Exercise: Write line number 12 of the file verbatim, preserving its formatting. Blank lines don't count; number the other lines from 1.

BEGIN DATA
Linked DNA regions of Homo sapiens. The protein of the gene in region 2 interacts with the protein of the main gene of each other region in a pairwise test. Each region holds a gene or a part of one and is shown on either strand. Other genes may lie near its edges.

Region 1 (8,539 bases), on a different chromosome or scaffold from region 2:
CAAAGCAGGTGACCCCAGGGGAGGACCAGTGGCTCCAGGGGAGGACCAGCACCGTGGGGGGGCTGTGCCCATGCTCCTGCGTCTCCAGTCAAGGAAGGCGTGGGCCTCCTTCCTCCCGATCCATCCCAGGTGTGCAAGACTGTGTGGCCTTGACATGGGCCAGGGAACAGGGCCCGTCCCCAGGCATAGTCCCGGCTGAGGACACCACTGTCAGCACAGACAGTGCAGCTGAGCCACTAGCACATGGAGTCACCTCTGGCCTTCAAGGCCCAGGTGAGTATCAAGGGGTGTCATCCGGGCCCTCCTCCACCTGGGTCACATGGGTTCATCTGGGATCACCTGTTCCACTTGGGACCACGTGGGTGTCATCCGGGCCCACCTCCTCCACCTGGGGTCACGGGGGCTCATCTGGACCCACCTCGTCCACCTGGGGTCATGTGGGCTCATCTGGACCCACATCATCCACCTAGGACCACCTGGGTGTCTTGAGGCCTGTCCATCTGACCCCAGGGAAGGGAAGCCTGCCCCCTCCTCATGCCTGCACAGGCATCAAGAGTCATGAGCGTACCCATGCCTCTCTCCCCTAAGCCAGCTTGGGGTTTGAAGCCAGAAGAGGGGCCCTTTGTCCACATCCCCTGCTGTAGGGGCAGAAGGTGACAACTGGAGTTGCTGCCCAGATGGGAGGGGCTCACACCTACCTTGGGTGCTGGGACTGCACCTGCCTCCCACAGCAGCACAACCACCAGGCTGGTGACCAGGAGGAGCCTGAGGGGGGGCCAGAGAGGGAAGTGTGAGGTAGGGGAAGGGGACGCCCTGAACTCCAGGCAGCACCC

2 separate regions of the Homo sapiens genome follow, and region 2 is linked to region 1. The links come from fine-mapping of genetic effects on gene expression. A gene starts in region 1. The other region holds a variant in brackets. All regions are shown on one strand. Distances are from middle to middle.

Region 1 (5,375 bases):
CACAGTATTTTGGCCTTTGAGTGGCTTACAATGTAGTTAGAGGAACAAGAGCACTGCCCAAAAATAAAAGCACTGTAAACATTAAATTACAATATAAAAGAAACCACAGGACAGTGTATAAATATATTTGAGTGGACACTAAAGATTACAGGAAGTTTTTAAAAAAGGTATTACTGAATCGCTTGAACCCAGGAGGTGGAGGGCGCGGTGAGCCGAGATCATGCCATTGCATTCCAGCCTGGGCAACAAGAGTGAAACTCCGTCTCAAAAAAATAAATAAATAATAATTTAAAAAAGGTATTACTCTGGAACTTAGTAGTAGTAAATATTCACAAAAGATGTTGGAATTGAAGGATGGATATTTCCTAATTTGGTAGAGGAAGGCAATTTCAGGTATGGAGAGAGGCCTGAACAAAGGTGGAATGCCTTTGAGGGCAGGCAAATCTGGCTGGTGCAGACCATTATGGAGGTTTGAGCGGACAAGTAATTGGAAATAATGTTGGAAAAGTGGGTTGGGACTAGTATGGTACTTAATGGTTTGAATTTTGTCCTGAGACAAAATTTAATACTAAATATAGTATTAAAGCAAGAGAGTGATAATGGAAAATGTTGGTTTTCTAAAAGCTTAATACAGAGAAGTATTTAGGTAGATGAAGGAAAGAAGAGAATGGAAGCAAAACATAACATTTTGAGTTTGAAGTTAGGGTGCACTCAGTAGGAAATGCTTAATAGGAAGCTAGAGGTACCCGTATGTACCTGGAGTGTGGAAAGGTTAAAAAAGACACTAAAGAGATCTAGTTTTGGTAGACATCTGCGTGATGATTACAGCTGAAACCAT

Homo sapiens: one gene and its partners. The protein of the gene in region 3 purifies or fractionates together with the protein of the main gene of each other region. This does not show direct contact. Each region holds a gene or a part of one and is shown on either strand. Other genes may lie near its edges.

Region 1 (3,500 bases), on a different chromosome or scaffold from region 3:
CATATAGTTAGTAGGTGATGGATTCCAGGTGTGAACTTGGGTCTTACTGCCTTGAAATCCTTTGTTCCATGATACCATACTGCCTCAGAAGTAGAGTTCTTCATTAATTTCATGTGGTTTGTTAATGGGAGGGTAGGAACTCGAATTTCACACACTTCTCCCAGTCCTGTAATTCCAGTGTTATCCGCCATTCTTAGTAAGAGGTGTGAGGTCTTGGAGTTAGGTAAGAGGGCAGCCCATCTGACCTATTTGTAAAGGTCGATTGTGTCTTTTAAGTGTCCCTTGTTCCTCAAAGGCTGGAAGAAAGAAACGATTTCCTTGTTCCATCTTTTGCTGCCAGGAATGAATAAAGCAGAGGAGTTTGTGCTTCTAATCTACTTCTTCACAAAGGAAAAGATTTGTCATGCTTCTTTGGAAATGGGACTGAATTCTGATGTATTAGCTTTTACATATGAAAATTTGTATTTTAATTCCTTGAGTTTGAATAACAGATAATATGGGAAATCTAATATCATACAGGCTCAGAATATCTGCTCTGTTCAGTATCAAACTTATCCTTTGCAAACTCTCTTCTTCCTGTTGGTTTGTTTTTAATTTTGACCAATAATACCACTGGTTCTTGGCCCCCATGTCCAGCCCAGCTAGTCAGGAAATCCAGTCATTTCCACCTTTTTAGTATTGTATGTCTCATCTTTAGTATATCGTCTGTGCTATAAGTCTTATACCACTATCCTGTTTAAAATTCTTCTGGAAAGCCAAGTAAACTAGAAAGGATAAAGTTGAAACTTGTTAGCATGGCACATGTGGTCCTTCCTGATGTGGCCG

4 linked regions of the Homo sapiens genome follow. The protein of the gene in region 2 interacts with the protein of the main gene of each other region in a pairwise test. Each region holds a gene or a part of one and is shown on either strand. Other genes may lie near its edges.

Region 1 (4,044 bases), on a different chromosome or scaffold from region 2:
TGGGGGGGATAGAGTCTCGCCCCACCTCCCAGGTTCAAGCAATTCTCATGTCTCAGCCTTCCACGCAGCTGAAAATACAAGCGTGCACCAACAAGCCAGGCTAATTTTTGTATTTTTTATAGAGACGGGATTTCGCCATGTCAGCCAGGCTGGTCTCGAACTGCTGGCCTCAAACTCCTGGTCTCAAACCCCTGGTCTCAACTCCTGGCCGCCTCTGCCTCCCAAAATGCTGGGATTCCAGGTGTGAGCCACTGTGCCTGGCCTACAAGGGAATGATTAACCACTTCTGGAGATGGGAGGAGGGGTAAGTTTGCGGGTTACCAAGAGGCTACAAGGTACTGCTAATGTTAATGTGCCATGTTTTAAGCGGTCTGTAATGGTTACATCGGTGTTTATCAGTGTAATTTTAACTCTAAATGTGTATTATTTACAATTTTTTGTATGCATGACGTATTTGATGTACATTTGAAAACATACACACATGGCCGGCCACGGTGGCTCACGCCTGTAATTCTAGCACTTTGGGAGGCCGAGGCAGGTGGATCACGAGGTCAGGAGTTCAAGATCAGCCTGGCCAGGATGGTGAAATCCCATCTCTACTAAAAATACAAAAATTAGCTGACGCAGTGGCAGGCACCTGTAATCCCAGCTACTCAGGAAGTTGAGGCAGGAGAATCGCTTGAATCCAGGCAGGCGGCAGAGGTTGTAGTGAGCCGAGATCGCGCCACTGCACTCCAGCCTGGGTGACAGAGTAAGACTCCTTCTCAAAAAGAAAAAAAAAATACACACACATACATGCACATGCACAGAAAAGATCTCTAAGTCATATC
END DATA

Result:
TGGGGGGGATAGAGTCTCGCCCCACCTCCCAGGTTCAAGCAATTCTCATGTCTCAGCCTTCCACGCAGCTGAAAATACAAGCGTGCACCAACAAGCCAGGCTAATTTTTGTATTTTTTATAGAGACGGGATTTCGCCATGTCAGCCAGGCTGGTCTCGAACTGCTGGCCTCAAACTCCTGGTCTCAAACCCCTGGTCTCAACTCCTGGCCGCCTCTGCCTCCCAAAATGCTGGGATTCCAGGTGTGAGCCACTGTGCCTGGCCTACAAGGGAATGATTAACCACTTCTGGAGATGGGAGGAGGGGTAAGTTTGCGGGTTACCAAGAGGCTACAAGGTACTGCTAATGTTAATGTGCCATGTTTTAAGCGGTCTGTAATGGTTACATCGGTGTTTATCAGTGTAATTTTAACTCTAAATGTGTATTATTTACAATTTTTTGTATGCATGACGTATTTGATGTACATTTGAAAACATACACACATGGCCGGCCACGGTGGCTCACGCCTGTAATTCTAGCACTTTGGGAGGCCGAGGCAGGTGGATCACGAGGTCAGGAGTTCAAGATCAGCCTGGCCAGGATGGTGAAATCCCATCTCTACTAAAAATACAAAAATTAGCTGACGCAGTGGCAGGCACCTGTAATCCCAGCTACTCAGGAAGTTGAGGCAGGAGAATCGCTTGAATCCAGGCAGGCGGCAGAGGTTGTAGTGAGCCGAGATCGCGCCACTGCACTCCAGCCTGGGTGACAGAGTAAGACTCCTTCTCAAAAAGAAAAAAAAAATACACACACATACATGCACATGCACAGAAAAGATCTCTAAGTCATATC